A terrifying tropical cyclone which smashed into Vanuatu in the South Pacific wreaked widespread devastation, aid agencies said Saturday, raising fears that dozens may have died in what may be one of the region's worst weather disasters.
The full extent of the damage is unknown, with limited communications in place after Super Cyclone Pam, a maximum category five storm, slammed directly into the island country late Friday with gusts up to 320 kilometres (200 miles) an hour.
Cyclone Pam bears down on Vanuatu in this image from the Moderate Resolution Imaging Spectroradiometer (MODIS) on NASA's Aqua satellite taken at 1:30 p.m. local time (2:20 GMT). (Reuters Photo)
The UN had unconfirmed reports of 44 people dead in one province, and said late Saturday that there was no clear number of deaths or injuries but that the impact of the cyclone had been "catastrophic".
"A disaster of this magnitude has not been experienced by Vanuatu in recent history -- particularly in terms of the reach of the potential damage and the ferocity of the storm," said Sune Gudnitz, who heads the United Nations Office for the Coordination of Humanitarian Affairs (OCHA) in the Pacific.
Aid agencies were scrambling for information and preparing to send teams to Vanuatu -- with a UN disaster assessment and coordination team expected to arrive late Sunday.
"While it is too early to say for certain, early reports are indicating that this weather disaster could potentially be one of the worst in Pacific history," UNICEF New Zealand's executive director Vivien Maidaborn said in a statement.
"The sheer force of the storm combined with communities just not set up to withstand it, could have devastating results for thousands across the region."
Aurelia Balpe, head of the Pacific regional office of the International Federation of Red Cross and Red Crescent Societies (IFRC), said there were unconfirmed reports of casualties in the capital Port Vila.
Local residents walk past debris as a wave breaks nearby in Port Vila, the capital city of Vanuatu. (Reuters Photo)
But they had greater fears for outlying southern islands, home to more than 33,000 people, where communication had been cut.
"We are starting to get a picture from Port Vila, but there's nothing from the south," she told AFP from Suva.
"We are very worried just because there are less permanent structures in that part of the country. There's probably less infrastructure to be evacuated to, it's a less developed part of the country."
Residents of Port Vila spent the night hunkering down as the terrifying storm raged, waking to find trees had been uprooted, homes destroyed and areas flooded.
"The scene here this morning is complete devastation -- houses are destroyed, trees are down, roads are blocked and people are wandering the streets looking for help," said Save the Children's Tom Skirrow.
UNICEF spokeswoman Alice Clements described the cyclone as "15-30 minutes of absolute terror" for "everybody in this country" as it passed over.
Care International's Charlie Damon added: "Homes have been blown to pieces, and even evacuation shelters, where people had sought refuge, have been flooded and left exposed to Cyclone Pam.
A man walks near the sea on March 14, 2015 in the Anse Vata, south of Noumea, New Caledonia. Rain and wind were observed in the island but the Tropical Cyclone Pam had little effect on Noumea. (AFP Photo)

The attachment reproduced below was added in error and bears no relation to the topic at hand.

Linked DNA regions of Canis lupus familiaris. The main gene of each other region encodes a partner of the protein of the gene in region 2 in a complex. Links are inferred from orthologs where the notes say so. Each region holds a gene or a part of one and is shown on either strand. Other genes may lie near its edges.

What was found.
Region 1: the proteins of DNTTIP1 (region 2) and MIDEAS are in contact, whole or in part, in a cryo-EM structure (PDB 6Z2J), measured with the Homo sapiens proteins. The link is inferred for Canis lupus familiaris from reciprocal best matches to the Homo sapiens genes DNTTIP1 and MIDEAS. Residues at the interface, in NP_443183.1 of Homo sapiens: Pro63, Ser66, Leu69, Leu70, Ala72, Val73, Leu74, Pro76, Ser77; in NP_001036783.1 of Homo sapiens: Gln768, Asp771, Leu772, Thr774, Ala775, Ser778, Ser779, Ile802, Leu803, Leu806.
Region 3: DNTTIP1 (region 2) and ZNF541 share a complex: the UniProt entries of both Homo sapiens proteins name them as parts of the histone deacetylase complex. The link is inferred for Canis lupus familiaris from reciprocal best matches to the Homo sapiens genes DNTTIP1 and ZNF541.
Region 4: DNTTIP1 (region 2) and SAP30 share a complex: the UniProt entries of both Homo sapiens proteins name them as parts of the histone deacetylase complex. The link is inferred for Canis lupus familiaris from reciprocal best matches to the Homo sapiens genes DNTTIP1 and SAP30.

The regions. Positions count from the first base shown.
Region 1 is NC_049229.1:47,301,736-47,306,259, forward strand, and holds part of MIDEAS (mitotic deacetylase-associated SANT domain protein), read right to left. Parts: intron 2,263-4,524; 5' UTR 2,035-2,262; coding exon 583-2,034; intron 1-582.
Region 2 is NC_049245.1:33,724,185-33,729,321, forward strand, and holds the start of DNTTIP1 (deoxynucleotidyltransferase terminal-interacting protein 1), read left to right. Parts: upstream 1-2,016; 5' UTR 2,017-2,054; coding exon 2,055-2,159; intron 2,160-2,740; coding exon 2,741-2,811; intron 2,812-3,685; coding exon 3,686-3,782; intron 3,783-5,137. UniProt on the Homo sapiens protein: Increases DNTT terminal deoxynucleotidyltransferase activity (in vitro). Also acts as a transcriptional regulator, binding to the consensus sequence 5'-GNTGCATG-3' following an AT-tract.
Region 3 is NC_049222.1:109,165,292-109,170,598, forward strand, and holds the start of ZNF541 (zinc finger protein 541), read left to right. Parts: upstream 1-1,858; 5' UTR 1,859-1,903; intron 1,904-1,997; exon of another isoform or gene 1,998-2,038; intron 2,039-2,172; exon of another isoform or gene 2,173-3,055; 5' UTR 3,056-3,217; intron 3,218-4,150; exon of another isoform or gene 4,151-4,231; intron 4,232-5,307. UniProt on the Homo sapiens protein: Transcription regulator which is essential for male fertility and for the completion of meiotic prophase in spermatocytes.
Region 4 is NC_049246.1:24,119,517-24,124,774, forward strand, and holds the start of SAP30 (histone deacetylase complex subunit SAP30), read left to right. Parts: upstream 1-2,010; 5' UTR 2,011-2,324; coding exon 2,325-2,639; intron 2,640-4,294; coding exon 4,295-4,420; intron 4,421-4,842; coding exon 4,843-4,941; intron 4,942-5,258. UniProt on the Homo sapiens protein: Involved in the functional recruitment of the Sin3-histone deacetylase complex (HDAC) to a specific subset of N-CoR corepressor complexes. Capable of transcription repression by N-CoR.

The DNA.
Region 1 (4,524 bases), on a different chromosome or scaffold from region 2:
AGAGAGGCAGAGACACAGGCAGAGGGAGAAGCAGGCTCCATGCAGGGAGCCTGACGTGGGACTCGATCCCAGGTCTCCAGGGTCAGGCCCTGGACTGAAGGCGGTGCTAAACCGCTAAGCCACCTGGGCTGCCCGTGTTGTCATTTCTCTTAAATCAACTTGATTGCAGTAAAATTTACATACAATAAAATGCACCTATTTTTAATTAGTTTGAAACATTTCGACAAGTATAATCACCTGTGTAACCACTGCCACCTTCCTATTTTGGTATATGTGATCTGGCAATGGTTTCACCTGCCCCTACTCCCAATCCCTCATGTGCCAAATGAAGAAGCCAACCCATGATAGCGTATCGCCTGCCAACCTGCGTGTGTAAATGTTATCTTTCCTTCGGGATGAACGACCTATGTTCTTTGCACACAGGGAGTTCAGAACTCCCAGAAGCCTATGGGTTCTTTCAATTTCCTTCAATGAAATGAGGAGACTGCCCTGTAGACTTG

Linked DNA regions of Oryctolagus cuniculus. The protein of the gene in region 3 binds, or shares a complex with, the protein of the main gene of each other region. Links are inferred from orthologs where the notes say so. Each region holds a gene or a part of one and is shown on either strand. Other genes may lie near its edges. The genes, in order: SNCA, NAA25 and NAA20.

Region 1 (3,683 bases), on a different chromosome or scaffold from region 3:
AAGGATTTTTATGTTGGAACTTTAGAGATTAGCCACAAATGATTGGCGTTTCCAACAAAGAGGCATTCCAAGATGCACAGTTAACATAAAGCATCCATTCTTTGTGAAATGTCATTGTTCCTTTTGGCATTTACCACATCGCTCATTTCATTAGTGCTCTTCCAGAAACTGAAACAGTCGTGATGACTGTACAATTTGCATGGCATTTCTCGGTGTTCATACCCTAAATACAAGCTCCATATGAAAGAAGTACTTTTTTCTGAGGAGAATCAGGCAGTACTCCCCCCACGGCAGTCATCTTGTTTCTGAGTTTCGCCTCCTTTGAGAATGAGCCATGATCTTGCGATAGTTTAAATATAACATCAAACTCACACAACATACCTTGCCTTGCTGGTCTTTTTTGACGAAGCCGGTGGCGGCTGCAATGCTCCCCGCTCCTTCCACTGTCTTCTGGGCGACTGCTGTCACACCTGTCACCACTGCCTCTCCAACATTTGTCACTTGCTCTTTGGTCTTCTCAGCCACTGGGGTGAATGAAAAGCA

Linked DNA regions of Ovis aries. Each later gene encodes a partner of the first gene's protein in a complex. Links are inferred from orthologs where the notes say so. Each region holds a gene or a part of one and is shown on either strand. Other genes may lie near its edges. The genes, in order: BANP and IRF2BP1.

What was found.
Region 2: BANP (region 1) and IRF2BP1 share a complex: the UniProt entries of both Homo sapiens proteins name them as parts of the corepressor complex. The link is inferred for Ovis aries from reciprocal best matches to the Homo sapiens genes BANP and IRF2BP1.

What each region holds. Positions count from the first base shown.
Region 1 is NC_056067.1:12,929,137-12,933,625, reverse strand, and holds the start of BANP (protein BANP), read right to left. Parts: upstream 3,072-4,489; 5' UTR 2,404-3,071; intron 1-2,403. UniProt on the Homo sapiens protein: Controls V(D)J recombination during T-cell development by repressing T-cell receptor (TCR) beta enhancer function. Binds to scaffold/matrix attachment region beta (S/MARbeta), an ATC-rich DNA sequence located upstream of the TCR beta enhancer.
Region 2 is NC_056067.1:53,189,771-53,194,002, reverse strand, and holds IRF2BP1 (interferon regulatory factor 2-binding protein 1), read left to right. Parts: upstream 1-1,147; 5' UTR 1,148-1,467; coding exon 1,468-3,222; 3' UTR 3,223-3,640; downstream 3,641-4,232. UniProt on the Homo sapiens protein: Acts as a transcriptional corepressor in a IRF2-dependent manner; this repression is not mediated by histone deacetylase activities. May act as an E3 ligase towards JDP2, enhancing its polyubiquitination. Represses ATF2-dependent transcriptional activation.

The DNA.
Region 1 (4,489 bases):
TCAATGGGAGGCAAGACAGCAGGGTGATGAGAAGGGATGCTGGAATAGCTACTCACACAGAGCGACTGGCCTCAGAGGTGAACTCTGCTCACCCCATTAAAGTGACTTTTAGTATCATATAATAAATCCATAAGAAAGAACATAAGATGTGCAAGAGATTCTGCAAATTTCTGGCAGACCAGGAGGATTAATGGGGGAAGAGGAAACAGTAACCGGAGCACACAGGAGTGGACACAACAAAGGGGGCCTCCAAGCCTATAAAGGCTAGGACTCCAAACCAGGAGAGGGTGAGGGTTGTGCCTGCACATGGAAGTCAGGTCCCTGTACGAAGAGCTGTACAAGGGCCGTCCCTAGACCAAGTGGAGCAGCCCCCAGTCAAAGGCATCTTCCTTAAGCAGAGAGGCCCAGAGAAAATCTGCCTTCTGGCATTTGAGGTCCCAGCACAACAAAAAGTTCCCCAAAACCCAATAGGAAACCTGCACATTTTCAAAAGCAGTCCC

"If this is the level of impact in communities where emergency shelters were an option, we are deeply concerned about what has happened in remote communities without them."
Aid agencies launch appeals
The storm crossed the main Vanuatu island, home to more than 65,000 people, and a group of islands further south where 33,000 live after affecting the Solomon Islands and Tuvalu, where there were no reports of fatalities.
Aid agencies have launched appeals and are hoping to start flying in emergency supplies of food, shelter and medicine from Sunday, when the airport in Port Vila is expected to reopen.
United Nations chief Ban Ki-moon, speaking from Japan, said while the impact was not yet clear "we fear the destruction and damage would be widespread", as he offered his deepest condolences to the people of Vanuatu.
Fiji Weather Service meteorologist Neville Koop said the cyclone was weakening as it slowly moved away from Vanuatu, and would pass between Fiji and New Caledonia before brushing the North Island of New Zealand on Monday.
Koop said that Pam was not the strongest storm ever to hit the South Pacific -- Tropical Cyclone Zoe, which hit in 2002, was stronger -- but that it was packing gusts of 320 kilometres per hour and sustained winds of 250 kilometres per hour.
Australia's Foreign Minister Julie Bishop said that Canberra stood ready to assist, and had medical and search and rescue staff on standby while New Zealand immediately announced NZ$1 million in an initial funds to assist Vanuatu, Fiji, Tuvalu and the Solomon Islands.
Winds from the extremely powerful cyclone that blew through the Pacific's Vanuatu archipelago are beginning to subside, revealing widespread destruction. (AP Photo)
The president of Vanuatu appealed for international assistance on Saturday after his island nation was hit by a terrifying tropical cyclone in what may be one of the region's worst weather disasters.
"I stand to appeal on behalf of the government and people of Vanuatu to the global community to give a lending hand in responding to these very current calamities that have struck us," Baldwin Lonsdale said during a speech at a UN conference in Sendai, Japan.
"Fellow heads of state, governments, and development partners, we have all experienced a form of disaster at one time or another. Today we appeal for your assistance."